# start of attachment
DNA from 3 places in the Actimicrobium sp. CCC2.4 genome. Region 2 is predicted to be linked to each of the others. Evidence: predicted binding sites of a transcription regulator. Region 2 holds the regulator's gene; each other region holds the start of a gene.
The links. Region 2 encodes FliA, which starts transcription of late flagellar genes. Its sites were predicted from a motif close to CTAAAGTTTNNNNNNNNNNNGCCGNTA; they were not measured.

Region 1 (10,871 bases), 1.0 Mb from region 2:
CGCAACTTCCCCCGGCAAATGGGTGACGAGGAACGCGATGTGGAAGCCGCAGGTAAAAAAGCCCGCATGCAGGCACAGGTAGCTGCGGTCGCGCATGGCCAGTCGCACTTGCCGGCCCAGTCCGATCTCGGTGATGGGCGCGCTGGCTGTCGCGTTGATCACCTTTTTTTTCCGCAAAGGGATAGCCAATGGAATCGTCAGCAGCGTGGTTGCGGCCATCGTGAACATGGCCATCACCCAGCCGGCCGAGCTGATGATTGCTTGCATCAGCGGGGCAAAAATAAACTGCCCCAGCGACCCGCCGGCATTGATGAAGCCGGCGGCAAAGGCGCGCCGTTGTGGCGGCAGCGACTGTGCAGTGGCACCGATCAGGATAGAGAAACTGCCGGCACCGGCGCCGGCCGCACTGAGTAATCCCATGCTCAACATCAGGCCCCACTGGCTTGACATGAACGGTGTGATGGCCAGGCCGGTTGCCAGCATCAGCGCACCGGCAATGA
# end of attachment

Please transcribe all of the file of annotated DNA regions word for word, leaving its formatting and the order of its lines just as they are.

DNA from 3 places in the Actimicrobium sp. CCC2.4 genome. Region 2 is predicted to be linked to each of the others. Evidence: predicted binding sites of a transcription regulator. Region 2 holds the regulator's gene; each other region holds the start of a gene.
The links. Region 2 encodes FliA, which starts transcription of late flagellar genes. Its sites were predicted from a motif close to CTAAAGTTTNNNNNNNNNNNGCCGNTA; they were not measured.

Region 1 (10,871 bases), 1.0 Mb from region 2:
CGCAACTTCCCCCGGCAAATGGGTGACGAGGAACGCGATGTGGAAGCCGCAGGTAAAAAAGCCCGCATGCAGGCACAGGTAGCTGCGGTCGCGCATGGCCAGTCGCACTTGCCGGCCCAGTCCGATCTCGGTGATGGGCGCGCTGGCTGTCGCGTTGATCACCTTTTTTTTCCGCAAAGGGATAGCCAATGGAATCGTCAGCAGCGTGGTTGCGGCCATCGTGAACATGGCCATCACCCAGCCGGCCGAGCTGATGATTGCTTGCATCAGCGGGGCAAAAATAAACTGCCCCAGCGACCCGCCGGCATTGATGAAGCCGGCGGCAAAGGCGCGCCGTTGTGGCGGCAGCGACTGTGCAGTGGCACCGATCAGGATAGAGAAACTGCCGGCACCGGCGCCGGCCGCACTGAGTAATCCCATGCTCAACATCAGGCCCCACTGGCTTGACATGAACGGTGTGATGGCCAGGCCGGTTGCCAGCATCAGCGCACCGGCAATGA